KOLOA — Two of the 10 large capacity cesspools targeted for closure by the Environmental Protection Agency are located in Koloa, and both have been fined and ordered to switch over to a wastewater treatment plant.
Koloa Big Save Market and the Old Koloa Town Shopping Center are both in the process of switching.
Esther Kawakami-Williams, vice president of NF Kawakami Ltd., the company that owns the land under Koloa Big Save, said they’re paid up with EPA.
“We have already paid our fine and we hired Shioi Construction to do our WWTP (wastewater treatment plant),” Kawakami-Williams said. “They gave us a deadline to close it before May 31 of next year and we’re totally on schedule to meet that.”
The company has been working with EPA, the county and the state to find solutions to the large-capacity cesspool (LCC) since 2005, Kawakami-Williams said, and was on track to be part of the Koloa/Poipu regional wastewater treatment system until 2013.
But in 2013, property owners realized they’d need an independent system and now the one they’re installing will “exceed regulatory requirements and result in significant environmental benefits for the area,” Kawakami-Williams said.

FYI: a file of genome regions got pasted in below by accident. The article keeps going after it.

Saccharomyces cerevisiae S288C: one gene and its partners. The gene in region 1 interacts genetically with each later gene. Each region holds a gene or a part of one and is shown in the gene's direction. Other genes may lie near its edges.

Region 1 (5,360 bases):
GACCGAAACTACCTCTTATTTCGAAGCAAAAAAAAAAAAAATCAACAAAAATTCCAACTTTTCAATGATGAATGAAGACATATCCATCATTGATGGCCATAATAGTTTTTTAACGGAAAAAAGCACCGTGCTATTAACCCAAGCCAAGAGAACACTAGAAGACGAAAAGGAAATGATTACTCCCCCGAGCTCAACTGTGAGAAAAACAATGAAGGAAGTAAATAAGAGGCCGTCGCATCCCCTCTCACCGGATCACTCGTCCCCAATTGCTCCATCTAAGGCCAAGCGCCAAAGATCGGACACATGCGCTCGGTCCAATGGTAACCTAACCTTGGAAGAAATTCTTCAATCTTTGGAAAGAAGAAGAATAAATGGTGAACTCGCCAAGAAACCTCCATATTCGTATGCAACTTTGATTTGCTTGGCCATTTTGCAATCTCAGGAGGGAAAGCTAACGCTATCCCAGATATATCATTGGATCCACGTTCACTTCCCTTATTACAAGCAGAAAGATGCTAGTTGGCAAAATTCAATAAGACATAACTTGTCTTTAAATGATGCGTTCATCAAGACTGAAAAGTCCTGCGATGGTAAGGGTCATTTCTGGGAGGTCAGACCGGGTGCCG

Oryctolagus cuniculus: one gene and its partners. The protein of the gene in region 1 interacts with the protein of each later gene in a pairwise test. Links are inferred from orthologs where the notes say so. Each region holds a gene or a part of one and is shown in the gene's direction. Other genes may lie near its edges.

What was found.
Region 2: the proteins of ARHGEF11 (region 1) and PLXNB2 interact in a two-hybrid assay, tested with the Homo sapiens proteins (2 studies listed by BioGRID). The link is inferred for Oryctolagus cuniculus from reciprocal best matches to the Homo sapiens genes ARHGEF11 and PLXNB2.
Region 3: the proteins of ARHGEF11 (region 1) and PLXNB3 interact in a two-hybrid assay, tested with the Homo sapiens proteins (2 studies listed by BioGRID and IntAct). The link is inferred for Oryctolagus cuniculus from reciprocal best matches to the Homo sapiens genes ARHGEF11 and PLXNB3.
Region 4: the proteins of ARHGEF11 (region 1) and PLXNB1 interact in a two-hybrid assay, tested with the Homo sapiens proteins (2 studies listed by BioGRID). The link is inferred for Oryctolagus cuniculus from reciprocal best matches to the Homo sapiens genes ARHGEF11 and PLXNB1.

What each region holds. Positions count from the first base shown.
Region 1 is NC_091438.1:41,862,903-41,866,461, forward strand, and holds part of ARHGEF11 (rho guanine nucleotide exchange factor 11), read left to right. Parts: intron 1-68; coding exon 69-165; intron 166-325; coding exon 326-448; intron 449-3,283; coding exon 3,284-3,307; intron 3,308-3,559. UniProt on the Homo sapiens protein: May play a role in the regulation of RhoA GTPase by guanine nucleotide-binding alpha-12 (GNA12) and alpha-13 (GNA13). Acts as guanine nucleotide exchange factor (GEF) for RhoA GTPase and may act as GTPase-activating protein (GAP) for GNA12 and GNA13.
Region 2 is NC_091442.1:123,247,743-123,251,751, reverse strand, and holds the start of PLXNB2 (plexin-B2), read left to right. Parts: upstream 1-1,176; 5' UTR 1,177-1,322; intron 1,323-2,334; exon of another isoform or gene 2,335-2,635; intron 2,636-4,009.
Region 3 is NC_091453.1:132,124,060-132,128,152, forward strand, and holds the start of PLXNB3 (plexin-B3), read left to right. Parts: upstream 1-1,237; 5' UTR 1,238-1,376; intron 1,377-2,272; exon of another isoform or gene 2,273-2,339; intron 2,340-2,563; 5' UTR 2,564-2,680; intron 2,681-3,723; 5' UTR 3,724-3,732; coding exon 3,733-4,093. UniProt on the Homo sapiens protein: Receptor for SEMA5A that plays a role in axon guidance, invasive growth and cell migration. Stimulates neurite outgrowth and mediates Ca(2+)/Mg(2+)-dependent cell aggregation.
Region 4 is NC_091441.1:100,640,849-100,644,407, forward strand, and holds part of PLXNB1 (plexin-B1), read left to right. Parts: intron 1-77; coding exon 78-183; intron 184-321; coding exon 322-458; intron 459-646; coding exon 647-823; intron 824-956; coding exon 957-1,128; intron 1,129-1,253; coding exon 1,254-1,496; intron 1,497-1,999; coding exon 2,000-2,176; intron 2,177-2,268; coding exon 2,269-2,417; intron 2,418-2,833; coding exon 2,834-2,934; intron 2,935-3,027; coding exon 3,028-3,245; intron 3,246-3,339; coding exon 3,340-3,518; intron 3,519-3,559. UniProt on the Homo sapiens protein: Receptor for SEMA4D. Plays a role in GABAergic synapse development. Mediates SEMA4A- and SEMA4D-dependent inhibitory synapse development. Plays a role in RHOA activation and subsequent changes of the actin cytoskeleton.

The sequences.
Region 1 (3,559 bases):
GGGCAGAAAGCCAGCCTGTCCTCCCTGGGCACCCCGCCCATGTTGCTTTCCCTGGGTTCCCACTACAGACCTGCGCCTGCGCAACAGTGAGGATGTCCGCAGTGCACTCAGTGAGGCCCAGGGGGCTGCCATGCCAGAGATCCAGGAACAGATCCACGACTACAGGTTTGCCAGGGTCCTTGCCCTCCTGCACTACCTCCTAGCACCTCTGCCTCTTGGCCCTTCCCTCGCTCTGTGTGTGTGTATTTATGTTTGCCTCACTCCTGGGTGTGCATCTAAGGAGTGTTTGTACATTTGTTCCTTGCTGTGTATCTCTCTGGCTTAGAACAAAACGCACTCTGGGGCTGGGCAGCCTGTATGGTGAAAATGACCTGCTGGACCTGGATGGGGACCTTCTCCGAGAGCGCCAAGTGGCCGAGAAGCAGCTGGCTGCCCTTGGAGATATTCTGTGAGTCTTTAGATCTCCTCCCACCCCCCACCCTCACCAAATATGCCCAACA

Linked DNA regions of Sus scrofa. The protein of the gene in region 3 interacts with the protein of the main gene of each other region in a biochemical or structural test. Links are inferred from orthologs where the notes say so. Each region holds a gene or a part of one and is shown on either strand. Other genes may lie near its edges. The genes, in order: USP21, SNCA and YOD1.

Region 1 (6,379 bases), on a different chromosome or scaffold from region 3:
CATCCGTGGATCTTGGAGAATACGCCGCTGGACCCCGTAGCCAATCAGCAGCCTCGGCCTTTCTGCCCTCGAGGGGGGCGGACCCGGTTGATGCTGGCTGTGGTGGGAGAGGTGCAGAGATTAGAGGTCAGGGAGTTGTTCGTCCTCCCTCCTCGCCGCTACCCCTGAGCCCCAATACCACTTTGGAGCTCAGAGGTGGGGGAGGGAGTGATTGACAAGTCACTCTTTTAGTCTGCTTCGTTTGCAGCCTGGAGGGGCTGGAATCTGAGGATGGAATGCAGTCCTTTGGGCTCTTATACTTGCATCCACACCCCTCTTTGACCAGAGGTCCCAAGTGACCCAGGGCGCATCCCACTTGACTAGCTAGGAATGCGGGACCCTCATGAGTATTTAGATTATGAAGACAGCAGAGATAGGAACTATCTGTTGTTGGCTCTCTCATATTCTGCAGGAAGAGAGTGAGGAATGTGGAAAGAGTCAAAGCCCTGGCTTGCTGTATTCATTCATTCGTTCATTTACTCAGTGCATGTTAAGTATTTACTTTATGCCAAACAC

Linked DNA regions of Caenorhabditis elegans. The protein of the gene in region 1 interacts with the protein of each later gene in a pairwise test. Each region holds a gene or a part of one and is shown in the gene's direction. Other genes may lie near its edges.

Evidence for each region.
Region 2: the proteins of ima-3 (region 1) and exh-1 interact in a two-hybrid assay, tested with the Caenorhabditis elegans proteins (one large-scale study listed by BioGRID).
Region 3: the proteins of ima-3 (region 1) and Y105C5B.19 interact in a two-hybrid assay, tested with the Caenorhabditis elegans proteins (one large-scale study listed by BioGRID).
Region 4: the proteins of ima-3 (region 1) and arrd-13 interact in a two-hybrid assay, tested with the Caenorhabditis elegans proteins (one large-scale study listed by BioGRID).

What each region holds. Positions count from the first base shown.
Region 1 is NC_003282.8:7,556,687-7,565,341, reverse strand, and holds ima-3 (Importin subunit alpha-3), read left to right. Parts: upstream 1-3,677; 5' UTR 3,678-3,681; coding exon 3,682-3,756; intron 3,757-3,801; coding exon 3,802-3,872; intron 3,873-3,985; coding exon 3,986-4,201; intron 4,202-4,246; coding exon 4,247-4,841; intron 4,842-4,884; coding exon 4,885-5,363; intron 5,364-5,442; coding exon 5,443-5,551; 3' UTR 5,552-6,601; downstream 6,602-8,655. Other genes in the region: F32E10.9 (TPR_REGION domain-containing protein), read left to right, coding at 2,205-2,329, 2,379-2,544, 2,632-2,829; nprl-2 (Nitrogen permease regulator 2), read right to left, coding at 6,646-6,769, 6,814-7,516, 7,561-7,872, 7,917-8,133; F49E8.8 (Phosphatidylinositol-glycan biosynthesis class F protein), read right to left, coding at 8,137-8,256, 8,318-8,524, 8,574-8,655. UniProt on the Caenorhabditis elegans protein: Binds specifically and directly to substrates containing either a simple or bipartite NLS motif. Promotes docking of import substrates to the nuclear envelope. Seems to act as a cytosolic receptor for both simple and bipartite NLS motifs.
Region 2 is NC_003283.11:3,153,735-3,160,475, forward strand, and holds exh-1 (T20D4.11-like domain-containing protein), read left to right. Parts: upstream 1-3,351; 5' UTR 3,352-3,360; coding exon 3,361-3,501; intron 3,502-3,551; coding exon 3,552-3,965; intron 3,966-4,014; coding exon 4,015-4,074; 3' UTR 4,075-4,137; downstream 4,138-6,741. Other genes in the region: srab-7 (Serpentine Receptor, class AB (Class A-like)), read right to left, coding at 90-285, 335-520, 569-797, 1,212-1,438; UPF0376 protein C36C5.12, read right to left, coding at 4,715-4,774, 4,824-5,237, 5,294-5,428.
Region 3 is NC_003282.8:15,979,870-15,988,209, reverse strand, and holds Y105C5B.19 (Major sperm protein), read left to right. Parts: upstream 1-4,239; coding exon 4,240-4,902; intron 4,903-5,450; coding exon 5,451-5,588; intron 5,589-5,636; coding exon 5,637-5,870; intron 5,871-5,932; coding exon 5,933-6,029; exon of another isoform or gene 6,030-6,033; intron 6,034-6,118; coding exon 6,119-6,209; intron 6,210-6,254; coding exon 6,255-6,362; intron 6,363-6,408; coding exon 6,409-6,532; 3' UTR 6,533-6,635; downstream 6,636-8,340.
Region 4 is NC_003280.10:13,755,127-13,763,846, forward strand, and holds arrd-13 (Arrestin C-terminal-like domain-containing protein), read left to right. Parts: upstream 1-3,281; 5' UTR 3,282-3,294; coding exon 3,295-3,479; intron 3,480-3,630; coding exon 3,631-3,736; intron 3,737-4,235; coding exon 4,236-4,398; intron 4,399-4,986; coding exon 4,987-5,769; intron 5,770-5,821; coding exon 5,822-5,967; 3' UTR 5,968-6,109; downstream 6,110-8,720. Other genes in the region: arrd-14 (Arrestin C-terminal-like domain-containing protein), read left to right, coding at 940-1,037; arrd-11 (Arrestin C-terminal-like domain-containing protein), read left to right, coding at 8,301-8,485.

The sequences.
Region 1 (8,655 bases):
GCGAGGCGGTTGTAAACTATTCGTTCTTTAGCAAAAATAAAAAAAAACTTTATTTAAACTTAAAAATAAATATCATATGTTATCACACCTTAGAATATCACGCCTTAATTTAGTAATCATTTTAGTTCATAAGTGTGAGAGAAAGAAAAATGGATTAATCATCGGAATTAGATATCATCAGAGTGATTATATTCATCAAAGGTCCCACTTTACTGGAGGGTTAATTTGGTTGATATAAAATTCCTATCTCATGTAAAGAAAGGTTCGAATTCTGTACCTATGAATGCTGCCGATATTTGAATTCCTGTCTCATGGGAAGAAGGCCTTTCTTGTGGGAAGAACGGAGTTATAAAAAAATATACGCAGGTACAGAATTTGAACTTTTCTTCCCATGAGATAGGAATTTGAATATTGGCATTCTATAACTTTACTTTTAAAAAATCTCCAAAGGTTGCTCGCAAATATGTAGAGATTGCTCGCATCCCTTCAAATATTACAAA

The required replacement is part of the EPA’s efforts to close large-capacity cesspools after a 2005 federal government ban on LCCs.
Koloa Big Save was fined $110,000 in a civil penalty. Just down the road, Old Koloa Town Shopping Center was fined $81,549 and ordered to close two LCCs and replace them with a wastewater treatment plant approved by the Hawaii Department of Health.
That shopping center is owned by Honolulu-based The Beall Corporation. Representatives from Beall Corp. could not be reached from comment.
In addition to the Kauai cesspools, EPA inspectors cited the Hawaii Country Club, Kloeckner Metals Corporation, Honolulu LLC/Hon Realty, Dole Food Co. and Kamehameha Schools on Oahu.
Fines totaled more than $640,000.
“We will continue working to close all remaining large cesspools,” said EPA Pacific Southwest Regional Administrator Mike Stoker. “This enforcement effort will help protect Hawaii’s drinking water and coastal water resources.”
Since 2005, more than 3,400 LCCs have been closed statewide; however, many thousands remain in operation. Cesspools collect and discharge untreated raw sewage into the ground, where disease-causing pathogens and harmful chemicals can contaminate groundwater, streams and the ocean. Groundwater provides 95 percent of all domestic water in Hawaii, where cesspools are used more widely than in any other state.
Jessica Else, environment reporter, can be reached at 245-0452 or email@example.com.